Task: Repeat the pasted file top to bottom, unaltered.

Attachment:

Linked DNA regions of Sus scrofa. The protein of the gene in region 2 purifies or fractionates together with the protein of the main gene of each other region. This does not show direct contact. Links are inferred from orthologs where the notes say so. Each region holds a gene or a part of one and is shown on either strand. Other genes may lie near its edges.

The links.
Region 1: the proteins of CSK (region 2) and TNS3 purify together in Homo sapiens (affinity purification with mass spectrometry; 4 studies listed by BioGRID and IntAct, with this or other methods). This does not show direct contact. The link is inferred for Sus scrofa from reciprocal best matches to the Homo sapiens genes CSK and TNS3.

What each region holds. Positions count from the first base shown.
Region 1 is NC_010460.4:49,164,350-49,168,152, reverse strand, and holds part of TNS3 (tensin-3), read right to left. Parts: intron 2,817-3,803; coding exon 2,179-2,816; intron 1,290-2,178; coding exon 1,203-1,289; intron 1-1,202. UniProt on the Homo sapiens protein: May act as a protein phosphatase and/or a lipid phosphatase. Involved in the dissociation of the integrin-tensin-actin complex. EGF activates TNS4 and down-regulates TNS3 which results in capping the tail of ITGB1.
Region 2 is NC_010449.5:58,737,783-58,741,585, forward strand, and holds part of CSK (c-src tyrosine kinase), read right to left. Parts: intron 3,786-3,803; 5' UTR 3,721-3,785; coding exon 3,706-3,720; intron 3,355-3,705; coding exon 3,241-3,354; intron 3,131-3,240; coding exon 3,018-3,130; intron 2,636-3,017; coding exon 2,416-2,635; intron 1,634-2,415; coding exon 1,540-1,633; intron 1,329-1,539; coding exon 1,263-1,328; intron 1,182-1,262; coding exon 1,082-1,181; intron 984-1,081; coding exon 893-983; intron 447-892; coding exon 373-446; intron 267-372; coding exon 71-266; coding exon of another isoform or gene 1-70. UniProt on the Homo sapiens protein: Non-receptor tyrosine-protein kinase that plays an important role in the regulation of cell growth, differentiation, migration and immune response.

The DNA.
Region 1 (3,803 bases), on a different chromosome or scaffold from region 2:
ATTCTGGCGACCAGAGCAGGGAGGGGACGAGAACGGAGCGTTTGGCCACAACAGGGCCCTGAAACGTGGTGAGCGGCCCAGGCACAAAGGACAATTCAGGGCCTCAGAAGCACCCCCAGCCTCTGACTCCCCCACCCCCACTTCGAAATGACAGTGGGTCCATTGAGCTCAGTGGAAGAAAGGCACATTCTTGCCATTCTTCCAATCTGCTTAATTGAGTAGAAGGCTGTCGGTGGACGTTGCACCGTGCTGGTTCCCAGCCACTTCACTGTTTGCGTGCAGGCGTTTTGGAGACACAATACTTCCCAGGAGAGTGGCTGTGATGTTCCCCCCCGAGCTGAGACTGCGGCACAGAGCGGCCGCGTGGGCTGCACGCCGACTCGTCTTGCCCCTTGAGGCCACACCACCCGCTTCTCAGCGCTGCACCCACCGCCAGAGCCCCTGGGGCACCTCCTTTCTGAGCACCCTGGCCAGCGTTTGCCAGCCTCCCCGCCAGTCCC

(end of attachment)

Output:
Linked DNA regions of Sus scrofa. The protein of the gene in region 2 purifies or fractionates together with the protein of the main gene of each other region. This does not show direct contact. Links are inferred from orthologs where the notes say so. Each region holds a gene or a part of one and is shown on either strand. Other genes may lie near its edges.

The links.
Region 1: the proteins of CSK (region 2) and TNS3 purify together in Homo sapiens (affinity purification with mass spectrometry; 4 studies listed by BioGRID and IntAct, with this or other methods). This does not show direct contact. The link is inferred for Sus scrofa from reciprocal best matches to the Homo sapiens genes CSK and TNS3.

What each region holds. Positions count from the first base shown.
Region 1 is NC_010460.4:49,164,350-49,168,152, reverse strand, and holds part of TNS3 (tensin-3), read right to left. Parts: intron 2,817-3,803; coding exon 2,179-2,816; intron 1,290-2,178; coding exon 1,203-1,289; intron 1-1,202. UniProt on the Homo sapiens protein: May act as a protein phosphatase and/or a lipid phosphatase. Involved in the dissociation of the integrin-tensin-actin complex. EGF activates TNS4 and down-regulates TNS3 which results in capping the tail of ITGB1.
Region 2 is NC_010449.5:58,737,783-58,741,585, forward strand, and holds part of CSK (c-src tyrosine kinase), read right to left. Parts: intron 3,786-3,803; 5' UTR 3,721-3,785; coding exon 3,706-3,720; intron 3,355-3,705; coding exon 3,241-3,354; intron 3,131-3,240; coding exon 3,018-3,130; intron 2,636-3,017; coding exon 2,416-2,635; intron 1,634-2,415; coding exon 1,540-1,633; intron 1,329-1,539; coding exon 1,263-1,328; intron 1,182-1,262; coding exon 1,082-1,181; intron 984-1,081; coding exon 893-983; intron 447-892; coding exon 373-446; intron 267-372; coding exon 71-266; coding exon of another isoform or gene 1-70. UniProt on the Homo sapiens protein: Non-receptor tyrosine-protein kinase that plays an important role in the regulation of cell growth, differentiation, migration and immune response.

The DNA.
Region 1 (3,803 bases), on a different chromosome or scaffold from region 2:
ATTCTGGCGACCAGAGCAGGGAGGGGACGAGAACGGAGCGTTTGGCCACAACAGGGCCCTGAAACGTGGTGAGCGGCCCAGGCACAAAGGACAATTCAGGGCCTCAGAAGCACCCCCAGCCTCTGACTCCCCCACCCCCACTTCGAAATGACAGTGGGTCCATTGAGCTCAGTGGAAGAAAGGCACATTCTTGCCATTCTTCCAATCTGCTTAATTGAGTAGAAGGCTGTCGGTGGACGTTGCACCGTGCTGGTTCCCAGCCACTTCACTGTTTGCGTGCAGGCGTTTTGGAGACACAATACTTCCCAGGAGAGTGGCTGTGATGTTCCCCCCCGAGCTGAGACTGCGGCACAGAGCGGCCGCGTGGGCTGCACGCCGACTCGTCTTGCCCCTTGAGGCCACACCACCCGCTTCTCAGCGCTGCACCCACCGCCAGAGCCCCTGGGGCACCTCCTTTCTGAGCACCCTGGCCAGCGTTTGCCAGCCTCCCCGCCAGTCCC